Dear Chancellor Angela Merkel, dear Minister Heiko Maas, and dear Minister Manuela Schwesig,
We appeal to you to:
1. create a legal framework to outlaw the buying of sex in order to stop the use of women as sexual commodities.
2. renegotiate the laws on prostitution with the aid of experts and survivors who are not profiteers of the ‘prostitution system’.
3. ensure that exit strategies for those who wish to leave prostitution are mandated by law.
4. ensure that the German government takes the long overdue step to ratify the United Nations Convention of 1949 which states that “prostitution and the accompanying evil of the traffic in persons for the purpose of prostitution are incompatible with the dignity and worth of the human person and endanger the welfare of the individual, the family and the community.”
Why it is imperative that you support this petition:
Prostitution violates the human dignity of women, it humiliates and debases them. As a result of prostitution women are deeply traumatized and their health is severely affected, often permanently even when they have voluntarily opted for a life of prostitution.
The prostitution law of 2002 permits and even supports this and is in violation of the German right to equality between men and women.
As a result of this law Germany has become the ‘Brothel of Europe’, a popular destination and transit country for drug dealers and human traffickers. Sex tourism is booming and the sex industry is making billions in profits.
The 2002 law also gives a carte blanche to all pimps, brothel owners and internationally organized crime. As a result, women bought and sold in prostitution are legally exploited.
Governments and initiatives throughout the world are endeavouring to put an end to prostitution by forbidding the buying of sex, based on the example of Sweden.
The European Parliament has acknowledged by a majority that prostitution violates human dignity and human rights and contravenes the Charter of fundamental rights of the European Union.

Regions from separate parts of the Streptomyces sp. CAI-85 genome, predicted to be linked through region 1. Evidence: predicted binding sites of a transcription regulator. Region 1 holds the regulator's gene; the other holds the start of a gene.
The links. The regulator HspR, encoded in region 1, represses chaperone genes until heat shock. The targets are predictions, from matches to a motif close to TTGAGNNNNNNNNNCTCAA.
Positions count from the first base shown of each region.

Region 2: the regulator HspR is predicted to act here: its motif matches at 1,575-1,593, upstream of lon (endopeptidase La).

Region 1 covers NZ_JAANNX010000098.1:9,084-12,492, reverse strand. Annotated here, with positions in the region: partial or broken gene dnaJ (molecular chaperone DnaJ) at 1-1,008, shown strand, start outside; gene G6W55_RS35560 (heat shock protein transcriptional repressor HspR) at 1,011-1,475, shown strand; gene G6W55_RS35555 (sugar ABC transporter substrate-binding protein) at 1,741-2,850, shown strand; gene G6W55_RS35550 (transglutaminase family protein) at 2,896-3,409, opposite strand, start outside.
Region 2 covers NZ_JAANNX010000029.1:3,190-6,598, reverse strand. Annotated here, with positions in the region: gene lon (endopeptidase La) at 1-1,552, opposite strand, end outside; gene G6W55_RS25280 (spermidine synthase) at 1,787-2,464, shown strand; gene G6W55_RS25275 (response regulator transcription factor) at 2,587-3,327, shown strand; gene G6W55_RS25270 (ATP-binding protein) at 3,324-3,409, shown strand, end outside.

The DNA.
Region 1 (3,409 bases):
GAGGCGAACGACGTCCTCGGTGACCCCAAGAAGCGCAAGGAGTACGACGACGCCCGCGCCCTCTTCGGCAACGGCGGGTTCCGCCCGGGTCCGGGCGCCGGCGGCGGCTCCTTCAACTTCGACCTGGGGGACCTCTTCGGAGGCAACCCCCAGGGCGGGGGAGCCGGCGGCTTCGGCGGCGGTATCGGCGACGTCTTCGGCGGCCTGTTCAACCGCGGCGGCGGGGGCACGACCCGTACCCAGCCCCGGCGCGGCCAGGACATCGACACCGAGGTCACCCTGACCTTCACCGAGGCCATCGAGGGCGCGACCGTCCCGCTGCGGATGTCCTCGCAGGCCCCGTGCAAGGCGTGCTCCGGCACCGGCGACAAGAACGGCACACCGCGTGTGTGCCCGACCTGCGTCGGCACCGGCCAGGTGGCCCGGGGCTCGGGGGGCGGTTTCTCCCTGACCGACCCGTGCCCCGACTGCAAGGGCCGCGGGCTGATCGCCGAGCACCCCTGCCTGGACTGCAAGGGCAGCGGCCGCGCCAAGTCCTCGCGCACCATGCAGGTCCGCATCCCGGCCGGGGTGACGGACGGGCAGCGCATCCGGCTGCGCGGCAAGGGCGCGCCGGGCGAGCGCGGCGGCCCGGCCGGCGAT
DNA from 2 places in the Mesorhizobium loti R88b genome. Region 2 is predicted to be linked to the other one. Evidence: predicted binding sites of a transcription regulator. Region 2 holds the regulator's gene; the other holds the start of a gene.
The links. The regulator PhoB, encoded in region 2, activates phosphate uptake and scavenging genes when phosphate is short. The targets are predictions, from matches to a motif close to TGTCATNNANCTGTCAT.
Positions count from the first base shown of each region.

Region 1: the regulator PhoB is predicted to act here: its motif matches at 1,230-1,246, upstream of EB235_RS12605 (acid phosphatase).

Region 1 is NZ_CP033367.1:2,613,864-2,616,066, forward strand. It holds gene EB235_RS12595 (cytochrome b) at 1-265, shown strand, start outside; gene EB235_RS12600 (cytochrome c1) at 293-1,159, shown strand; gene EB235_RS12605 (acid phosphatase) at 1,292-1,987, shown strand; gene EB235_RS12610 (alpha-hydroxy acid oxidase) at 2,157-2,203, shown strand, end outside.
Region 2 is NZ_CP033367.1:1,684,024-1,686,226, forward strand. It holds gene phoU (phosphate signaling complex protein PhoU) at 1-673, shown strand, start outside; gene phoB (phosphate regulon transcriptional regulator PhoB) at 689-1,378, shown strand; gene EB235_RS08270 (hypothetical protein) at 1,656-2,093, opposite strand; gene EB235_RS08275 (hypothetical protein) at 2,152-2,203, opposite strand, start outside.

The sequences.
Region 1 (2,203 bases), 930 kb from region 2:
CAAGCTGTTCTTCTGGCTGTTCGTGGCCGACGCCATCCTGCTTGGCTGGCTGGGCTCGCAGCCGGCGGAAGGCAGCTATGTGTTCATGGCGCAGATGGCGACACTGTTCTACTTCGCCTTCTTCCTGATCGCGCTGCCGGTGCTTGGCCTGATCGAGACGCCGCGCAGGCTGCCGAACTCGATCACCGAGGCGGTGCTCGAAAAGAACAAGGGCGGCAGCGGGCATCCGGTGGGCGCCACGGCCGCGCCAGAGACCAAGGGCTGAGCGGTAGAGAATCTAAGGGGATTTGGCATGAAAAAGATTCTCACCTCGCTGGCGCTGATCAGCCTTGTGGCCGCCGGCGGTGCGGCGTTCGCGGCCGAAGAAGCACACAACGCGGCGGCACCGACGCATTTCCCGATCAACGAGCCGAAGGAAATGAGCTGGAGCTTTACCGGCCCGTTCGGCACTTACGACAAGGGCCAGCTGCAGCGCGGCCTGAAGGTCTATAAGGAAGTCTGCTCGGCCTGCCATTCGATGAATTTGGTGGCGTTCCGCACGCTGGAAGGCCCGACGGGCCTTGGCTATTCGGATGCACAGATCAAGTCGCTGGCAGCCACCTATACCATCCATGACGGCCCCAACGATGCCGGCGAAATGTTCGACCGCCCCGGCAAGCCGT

During the convention of the United Nations Commission on the Status of Women Rights in New York this year, over 130 organizations and individuals urged Chancellor Merkel in an open letter (23rd March 2015) to finally sign the long overdue UN declaration, the ‘Convention for the Suppression of the Traffic in Persons and of the Exploitation of the Prostitution of Others’ (see above).
In their letter, the organizations point out the exemplary function of Germany and call for a ban on the buying of sex based on the Swedish approach as being the most effective means against the trafficking of women.
In 1945 the UNO was founded against the background of the atrocities perpetrated by the German national socialists and their supporters. Yet up until the present day, 70 years after the end of the World War II, Germany, of all countries, still has not yet signed essential UN agreements that support the protection and dignity of human beings.
Article 5 of the Universal Declaration of Human Rights states: ‘No one shall be subjected to torture or to cruel, inhuman or degrading treatment or punishment.’ However, exactly that is what is legally happening to thousands of women in prostitution in Germany on a daily basis.